The Horse Race to the CEO Position

A horse race is a contest of speed among horses that are either ridden by jockeys or pulled by sulkies and their drivers. The term is also applied to a leadership contest that pits several senior executives against each other to see who will become the next chief executive officer of a company. Proponents of the horse race approach to succession say that it demonstrates a board’s confidence in its management, its leadership development processes and its people. It also encourages employees to aim higher and strive for more challenging assignments. However, critics contend that the horse race can lead to destructive conflict and damage a company’s reputation.

A company’s board of directors should consider whether the culture and organizational structure are conducive to an overt horse race for the top role, and how a potential successor will fit into the company. The board should also be aware of the risks associated with this method and decide if it is worth the effort and expense.

An executive with strong leadership and communication skills and a history of success in a particular function could be considered the best candidate for the CEO position. Those qualities are especially important when the company needs to change direction or execute on an ambitious growth plan, experts agree. A company’s board and current CEO should also consider the capabilities of the other candidates in the horse race, and determine if any of them would be better suited for the role.

In the past, horse racing was dominated by long distance races, which demanded both speed and endurance. But British soldiers returning from the desert battlefields of the Middle East brought back stories of their enemies’ horses running over sand dunes at astonishing speeds, and this inspired breeders to try to develop leaner, faster equines. By the 1700s, wealthy landowners were shipping their prized horses across the Atlantic to England to be bred to these new, fast Thoroughbreds.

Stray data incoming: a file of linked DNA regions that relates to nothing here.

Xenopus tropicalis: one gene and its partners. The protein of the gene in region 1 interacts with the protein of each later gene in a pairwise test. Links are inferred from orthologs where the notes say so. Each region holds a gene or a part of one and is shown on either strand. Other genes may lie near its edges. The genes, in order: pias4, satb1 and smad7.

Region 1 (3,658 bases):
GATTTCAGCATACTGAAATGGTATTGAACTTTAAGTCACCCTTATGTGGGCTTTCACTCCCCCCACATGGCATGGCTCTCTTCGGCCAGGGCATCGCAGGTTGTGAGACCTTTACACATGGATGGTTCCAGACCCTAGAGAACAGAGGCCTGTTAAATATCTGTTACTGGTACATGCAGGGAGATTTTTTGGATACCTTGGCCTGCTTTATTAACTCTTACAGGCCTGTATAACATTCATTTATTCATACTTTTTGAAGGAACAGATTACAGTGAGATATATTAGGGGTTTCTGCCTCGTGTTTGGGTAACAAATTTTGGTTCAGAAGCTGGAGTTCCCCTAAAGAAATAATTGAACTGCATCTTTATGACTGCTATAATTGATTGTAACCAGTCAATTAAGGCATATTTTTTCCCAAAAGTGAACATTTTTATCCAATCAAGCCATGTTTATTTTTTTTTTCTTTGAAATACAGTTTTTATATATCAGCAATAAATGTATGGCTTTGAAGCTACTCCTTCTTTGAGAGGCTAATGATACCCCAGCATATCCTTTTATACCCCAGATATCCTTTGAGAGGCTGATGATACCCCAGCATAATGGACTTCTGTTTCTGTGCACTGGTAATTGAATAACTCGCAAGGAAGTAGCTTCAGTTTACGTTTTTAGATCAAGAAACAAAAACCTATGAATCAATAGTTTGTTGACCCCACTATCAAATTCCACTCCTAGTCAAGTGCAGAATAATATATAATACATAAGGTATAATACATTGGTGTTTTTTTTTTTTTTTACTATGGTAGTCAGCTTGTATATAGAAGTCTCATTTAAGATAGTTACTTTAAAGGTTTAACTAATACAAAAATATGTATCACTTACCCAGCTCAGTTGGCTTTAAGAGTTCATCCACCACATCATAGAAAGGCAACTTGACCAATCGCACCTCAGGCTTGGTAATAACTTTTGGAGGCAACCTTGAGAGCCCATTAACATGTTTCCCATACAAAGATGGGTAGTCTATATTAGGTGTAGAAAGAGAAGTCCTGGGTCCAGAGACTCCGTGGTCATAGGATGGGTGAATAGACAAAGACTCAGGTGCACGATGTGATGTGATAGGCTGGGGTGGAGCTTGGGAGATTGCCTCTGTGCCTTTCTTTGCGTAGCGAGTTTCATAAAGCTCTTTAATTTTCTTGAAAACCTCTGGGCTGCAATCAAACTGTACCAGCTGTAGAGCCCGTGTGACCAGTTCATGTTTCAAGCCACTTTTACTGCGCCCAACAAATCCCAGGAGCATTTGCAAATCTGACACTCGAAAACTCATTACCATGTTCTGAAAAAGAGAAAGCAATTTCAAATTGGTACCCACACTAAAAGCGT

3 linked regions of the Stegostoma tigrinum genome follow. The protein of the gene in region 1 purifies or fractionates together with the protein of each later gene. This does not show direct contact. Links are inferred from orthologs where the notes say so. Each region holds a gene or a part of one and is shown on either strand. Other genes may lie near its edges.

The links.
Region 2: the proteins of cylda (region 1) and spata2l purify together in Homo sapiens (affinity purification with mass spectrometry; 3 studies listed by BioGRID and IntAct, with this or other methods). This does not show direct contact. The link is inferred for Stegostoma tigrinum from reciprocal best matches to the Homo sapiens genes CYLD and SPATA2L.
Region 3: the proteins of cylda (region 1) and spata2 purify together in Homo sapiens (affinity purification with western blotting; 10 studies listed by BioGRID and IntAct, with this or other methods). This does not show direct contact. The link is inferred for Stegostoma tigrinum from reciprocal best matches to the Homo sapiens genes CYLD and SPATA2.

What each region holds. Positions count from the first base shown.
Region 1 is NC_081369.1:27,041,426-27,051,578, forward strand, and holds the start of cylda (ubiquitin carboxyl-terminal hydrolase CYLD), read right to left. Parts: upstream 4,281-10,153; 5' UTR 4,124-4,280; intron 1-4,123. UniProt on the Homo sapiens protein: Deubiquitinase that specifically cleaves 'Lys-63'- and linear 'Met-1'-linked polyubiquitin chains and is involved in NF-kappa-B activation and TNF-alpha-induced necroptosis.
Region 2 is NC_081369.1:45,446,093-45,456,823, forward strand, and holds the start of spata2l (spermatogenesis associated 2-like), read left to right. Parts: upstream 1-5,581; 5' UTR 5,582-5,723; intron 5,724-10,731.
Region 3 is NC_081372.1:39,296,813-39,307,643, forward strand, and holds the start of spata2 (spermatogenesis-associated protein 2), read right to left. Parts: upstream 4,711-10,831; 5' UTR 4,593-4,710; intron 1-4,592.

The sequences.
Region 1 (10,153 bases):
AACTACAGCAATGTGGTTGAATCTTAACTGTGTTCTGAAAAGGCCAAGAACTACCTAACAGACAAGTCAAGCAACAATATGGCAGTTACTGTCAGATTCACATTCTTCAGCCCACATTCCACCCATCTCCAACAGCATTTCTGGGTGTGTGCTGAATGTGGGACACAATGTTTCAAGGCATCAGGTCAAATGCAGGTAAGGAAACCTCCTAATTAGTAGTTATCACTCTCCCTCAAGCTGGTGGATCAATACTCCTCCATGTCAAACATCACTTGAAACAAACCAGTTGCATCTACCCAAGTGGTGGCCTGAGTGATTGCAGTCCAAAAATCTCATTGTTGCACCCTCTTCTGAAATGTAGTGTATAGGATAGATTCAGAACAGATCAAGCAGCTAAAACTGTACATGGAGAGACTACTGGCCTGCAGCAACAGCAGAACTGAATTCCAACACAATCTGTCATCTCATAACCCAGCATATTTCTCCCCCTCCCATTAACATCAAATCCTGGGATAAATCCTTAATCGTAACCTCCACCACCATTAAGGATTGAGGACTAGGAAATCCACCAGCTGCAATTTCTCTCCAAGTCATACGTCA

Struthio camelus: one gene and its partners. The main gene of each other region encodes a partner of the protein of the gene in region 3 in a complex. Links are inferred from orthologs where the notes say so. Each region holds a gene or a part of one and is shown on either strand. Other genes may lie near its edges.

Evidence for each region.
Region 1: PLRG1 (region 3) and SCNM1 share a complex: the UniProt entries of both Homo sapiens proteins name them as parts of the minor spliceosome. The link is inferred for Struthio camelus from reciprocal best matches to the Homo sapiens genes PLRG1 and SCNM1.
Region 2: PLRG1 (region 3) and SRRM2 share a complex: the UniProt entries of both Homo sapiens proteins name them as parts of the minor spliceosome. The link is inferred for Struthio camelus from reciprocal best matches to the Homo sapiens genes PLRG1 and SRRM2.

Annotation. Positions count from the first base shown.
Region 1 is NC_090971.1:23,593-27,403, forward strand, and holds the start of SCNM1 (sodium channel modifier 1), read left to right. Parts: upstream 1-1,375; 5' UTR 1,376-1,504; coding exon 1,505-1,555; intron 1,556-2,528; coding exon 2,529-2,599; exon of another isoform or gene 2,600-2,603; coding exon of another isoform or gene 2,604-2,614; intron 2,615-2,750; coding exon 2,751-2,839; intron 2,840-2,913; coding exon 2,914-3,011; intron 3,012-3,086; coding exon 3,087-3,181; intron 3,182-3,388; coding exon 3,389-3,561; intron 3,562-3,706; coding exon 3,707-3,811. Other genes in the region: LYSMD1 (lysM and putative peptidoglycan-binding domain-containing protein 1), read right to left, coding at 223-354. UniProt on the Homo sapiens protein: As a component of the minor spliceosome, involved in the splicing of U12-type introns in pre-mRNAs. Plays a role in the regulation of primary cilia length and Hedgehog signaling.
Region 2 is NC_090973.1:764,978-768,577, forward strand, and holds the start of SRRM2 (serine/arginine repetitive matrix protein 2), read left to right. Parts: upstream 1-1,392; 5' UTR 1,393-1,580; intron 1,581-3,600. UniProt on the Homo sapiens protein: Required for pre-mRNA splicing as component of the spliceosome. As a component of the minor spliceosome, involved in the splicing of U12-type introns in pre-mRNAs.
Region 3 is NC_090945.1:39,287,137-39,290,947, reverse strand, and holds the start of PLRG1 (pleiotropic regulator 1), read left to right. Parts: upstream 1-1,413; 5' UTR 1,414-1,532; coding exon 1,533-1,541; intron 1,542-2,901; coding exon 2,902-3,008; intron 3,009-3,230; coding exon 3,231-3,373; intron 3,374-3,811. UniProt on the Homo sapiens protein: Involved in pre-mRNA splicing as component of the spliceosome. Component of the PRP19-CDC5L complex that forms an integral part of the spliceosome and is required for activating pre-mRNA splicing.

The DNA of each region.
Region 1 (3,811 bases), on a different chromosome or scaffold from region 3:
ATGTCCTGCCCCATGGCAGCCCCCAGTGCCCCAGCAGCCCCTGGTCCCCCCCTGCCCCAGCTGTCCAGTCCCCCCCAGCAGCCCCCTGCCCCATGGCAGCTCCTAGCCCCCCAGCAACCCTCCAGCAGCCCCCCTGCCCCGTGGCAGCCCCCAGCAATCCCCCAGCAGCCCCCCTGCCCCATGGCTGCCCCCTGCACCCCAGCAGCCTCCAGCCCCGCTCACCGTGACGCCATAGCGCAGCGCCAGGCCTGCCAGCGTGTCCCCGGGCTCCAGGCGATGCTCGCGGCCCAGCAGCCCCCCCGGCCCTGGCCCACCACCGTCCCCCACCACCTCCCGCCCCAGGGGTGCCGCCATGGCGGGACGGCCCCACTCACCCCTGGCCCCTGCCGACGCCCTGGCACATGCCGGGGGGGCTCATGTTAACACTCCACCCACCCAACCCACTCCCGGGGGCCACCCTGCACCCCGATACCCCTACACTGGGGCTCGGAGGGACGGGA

The greatest Flat races in the world are known as the classics, and their distances vary from a mile to four or more miles. The most prestigious are the Prix de l’Arc de Triomphe, the Melbourne Cup, the Japan Cup and the Kentucky Derby and Preakness Stakes in the United States. Only 13 horses have won the Triple Crown by finishing first in all three of these races.

In a classic horse race, the competitors run at a blistering pace from the start, and only those with the utmost speed, agility and endurance can win. One of the most memorable examples of this was Secretariat’s 31-length Belmont Stakes victory to clinch the US Triple Crown in 1973. Race commentator Brough Scott called it “the hardest, most implacable, most moving Flat race I have ever seen,” and it was soon dubbed the Race of the Century.

Newsrooms may rely on horse race reporting in an attempt to attract more viewers and readers, especially in key swing states. But such coverage can be harmful to voters, third-party candidates and the news industry itself, according to a growing body of research.